Constructive Criticism Will Make You Stronger

The first semester of my senior year of college, I did an independent study with a member of the creative writing faculty. Two weeks in, he hit me with this: "You are interesting. So why is your writing boring?"

It was a joke...sort of... but the comment was such a screeching five-alarm wakeup call that I still remember it all these years later. He was getting at something I knew deep down was 100 percent true: I was using technical proficiency — in my case, a certain kind of literary "prettiness" — to hide the fact that I was terrified of putting too much of my own mind out there for public scrutiny. As a result, my work was honestly kind of boring. I have never, in my entire creative life, improved so much so fast as I did that semester. And it's in large part because I had the amazing fortune to work with someone who totally supported my work, but was a total hard-ass in doing it.

Find the people who are willing to be totally honest with you...and oh, my God, listen to them.

Opening Yourself Up To Criticism Will Give You Courage

Learning how to take criticism in stride will make you less afraid to face it. This means you will take more creative risks, and you will invest more of your heart and mind in your work. It also means that you will be less afraid to show that work to people, less afraid to read it in public, and less afraid to send it out to agents and literary journals. Basically, it means you will be less afraid to actually be a writer, because....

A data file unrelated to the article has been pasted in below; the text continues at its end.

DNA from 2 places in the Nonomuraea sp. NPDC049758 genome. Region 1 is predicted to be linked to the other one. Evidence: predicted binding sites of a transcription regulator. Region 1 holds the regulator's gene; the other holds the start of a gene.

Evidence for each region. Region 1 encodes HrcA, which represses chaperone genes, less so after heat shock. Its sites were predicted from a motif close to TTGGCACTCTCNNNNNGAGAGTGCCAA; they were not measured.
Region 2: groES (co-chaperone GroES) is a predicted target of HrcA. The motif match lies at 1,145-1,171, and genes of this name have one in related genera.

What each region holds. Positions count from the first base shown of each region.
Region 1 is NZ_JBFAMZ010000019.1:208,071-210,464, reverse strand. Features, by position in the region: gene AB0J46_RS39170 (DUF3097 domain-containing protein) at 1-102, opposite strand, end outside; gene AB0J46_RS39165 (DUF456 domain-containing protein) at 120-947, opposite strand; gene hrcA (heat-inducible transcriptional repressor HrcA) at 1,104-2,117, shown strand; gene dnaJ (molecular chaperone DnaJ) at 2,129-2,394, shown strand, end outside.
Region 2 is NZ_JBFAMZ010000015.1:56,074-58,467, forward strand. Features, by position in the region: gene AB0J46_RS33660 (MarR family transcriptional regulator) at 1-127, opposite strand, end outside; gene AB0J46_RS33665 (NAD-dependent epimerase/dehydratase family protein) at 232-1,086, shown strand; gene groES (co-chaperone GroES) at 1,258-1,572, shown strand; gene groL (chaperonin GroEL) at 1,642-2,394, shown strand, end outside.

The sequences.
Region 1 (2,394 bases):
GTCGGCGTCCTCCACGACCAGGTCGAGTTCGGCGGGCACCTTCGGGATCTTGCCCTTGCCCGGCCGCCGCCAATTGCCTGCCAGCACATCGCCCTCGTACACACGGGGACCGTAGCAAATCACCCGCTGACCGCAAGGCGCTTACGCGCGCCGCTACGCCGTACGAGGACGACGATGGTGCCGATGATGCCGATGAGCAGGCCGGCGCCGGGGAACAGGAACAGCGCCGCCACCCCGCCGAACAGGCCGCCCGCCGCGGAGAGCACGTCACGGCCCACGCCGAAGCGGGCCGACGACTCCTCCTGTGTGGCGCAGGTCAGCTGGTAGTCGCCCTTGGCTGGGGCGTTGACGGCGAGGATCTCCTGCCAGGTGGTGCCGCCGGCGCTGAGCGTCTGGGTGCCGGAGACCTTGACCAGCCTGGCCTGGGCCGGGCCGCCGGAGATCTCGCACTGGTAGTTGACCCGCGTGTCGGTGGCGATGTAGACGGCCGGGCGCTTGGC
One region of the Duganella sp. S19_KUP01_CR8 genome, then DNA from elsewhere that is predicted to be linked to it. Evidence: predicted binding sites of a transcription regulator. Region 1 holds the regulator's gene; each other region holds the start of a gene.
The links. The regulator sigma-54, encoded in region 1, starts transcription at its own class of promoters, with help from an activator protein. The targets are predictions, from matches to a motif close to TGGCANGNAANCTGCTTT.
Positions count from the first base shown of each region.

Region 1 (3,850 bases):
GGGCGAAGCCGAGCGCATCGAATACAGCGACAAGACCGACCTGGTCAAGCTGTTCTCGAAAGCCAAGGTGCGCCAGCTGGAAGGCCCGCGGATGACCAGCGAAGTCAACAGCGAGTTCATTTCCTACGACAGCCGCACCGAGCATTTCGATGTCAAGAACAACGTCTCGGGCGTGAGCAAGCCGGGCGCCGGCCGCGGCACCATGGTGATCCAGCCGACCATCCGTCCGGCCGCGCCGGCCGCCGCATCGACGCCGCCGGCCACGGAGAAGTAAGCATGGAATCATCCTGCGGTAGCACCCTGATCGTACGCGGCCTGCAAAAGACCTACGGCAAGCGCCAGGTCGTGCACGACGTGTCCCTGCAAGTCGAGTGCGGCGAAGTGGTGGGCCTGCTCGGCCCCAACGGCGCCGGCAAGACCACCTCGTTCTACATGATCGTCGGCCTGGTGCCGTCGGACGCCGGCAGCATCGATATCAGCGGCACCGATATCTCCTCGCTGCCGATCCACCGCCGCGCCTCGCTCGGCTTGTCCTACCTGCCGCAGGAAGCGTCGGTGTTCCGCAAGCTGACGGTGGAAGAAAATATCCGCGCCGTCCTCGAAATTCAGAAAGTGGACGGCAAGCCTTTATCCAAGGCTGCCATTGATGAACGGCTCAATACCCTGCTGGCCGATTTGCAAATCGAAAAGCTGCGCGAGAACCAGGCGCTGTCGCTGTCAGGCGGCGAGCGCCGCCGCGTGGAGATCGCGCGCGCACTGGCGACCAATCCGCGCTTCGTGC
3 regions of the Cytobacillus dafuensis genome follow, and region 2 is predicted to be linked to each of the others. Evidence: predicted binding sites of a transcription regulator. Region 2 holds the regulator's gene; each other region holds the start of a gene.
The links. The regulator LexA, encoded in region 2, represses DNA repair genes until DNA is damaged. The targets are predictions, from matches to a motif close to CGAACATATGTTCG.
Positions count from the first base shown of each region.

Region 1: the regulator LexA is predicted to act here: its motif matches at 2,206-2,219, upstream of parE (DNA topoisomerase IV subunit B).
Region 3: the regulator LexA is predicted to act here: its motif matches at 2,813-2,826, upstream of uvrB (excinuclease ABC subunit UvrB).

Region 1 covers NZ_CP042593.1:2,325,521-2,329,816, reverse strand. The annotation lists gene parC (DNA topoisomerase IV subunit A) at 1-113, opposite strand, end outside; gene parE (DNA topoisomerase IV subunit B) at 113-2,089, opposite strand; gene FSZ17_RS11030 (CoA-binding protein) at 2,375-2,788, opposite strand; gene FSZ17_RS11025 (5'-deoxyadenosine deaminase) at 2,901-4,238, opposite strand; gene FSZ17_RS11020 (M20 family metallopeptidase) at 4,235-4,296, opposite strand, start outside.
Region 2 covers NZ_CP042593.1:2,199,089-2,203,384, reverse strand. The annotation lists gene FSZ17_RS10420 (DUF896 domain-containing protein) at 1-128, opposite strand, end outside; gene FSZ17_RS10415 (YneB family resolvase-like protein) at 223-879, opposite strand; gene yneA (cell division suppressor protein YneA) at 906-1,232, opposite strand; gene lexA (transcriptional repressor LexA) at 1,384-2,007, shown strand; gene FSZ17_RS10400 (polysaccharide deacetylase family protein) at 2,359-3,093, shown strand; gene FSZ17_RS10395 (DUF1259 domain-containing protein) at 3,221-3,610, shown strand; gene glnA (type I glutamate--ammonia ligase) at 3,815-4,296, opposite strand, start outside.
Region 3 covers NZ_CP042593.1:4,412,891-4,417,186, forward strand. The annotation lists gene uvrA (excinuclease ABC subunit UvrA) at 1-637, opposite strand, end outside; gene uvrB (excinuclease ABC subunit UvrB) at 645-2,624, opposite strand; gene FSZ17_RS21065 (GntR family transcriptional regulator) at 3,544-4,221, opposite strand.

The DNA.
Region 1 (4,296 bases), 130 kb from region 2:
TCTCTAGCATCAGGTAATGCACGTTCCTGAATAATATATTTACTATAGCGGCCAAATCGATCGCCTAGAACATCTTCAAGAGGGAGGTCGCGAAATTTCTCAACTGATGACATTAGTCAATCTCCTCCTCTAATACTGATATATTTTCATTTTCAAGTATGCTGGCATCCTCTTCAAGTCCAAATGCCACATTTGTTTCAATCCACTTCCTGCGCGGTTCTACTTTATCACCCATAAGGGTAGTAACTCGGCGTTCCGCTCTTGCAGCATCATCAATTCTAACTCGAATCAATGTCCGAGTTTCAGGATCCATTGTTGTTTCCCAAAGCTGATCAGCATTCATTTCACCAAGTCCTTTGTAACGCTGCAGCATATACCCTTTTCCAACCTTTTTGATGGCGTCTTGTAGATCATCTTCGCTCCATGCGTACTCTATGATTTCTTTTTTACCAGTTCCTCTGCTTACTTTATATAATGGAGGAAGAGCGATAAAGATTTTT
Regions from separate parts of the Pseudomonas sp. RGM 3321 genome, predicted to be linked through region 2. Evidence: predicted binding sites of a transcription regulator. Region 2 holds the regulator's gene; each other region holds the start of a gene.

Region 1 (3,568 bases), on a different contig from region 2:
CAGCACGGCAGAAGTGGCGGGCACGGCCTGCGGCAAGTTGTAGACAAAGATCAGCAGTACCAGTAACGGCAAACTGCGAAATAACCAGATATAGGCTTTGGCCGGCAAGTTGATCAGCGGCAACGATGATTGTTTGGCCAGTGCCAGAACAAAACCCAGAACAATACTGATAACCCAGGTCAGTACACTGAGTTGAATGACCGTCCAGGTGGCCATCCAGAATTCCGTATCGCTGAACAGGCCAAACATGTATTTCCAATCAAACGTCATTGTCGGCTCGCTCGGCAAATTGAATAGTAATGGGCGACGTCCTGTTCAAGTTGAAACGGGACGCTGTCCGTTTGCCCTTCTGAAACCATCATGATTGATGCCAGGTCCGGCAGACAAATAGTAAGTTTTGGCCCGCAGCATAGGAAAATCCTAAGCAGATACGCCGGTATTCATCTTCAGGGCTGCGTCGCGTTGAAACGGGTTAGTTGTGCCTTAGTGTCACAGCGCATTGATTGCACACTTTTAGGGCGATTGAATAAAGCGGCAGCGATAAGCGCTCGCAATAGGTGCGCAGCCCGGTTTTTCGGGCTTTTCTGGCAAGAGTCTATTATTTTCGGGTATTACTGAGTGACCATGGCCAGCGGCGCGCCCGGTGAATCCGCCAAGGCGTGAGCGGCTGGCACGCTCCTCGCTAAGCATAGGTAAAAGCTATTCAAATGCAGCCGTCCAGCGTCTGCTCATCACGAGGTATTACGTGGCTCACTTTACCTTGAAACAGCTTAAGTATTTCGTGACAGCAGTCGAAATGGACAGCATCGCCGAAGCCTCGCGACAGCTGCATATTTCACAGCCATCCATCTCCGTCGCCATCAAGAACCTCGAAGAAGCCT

Criticism Is Going to be Part Of Your Career For Life

Say that last part again with me: FOR LIFE. If you're a professional writer, dealing with feedback is part of the job description. Journalists and authors go through at least one, and often several, rounds of editing before their work is published. Then, it's going to be professionally reviewed and commented on — if you're lucky. Your entire career is going to involve other people shoving your face in what they perceive to be your creative weaknesses. It's 100 percent legitimately hard, but if you can't take it in stride and learn to extract the pearls of actual useful wisdom from all that noise, writing professionally is probably not for you.

No One Wants To Work With A Writer Who Can't Take Feedback

Being a professional means acting like a professional when dealing with other professionals. Period. Agents and editors want writers who can take criticism without falling apart. They will take this into account when deciding whether to work with someone, especially new writers who don't have a track record of critical and commercial success. There's nothing wrong with asking an editor to justify the changes they suggest — in fact, as someone who's both a writer and an editor, I'd encourage you to do this — but you need to be able to have that conversation without throwing a tantrum or having an emotional meltdown.

Open as many bottles of wine as you want, though. That's fine. You will need them for revisions.

So when someone gives you some tough love, take a minute to feel your feelings. Feelings are meant to be felt. But put your feelings in perspective so they don't get between you, the work you need to do, and the people who will help you do it. These people are a force for good — the good that is you, being the most badass writer you can possibly be.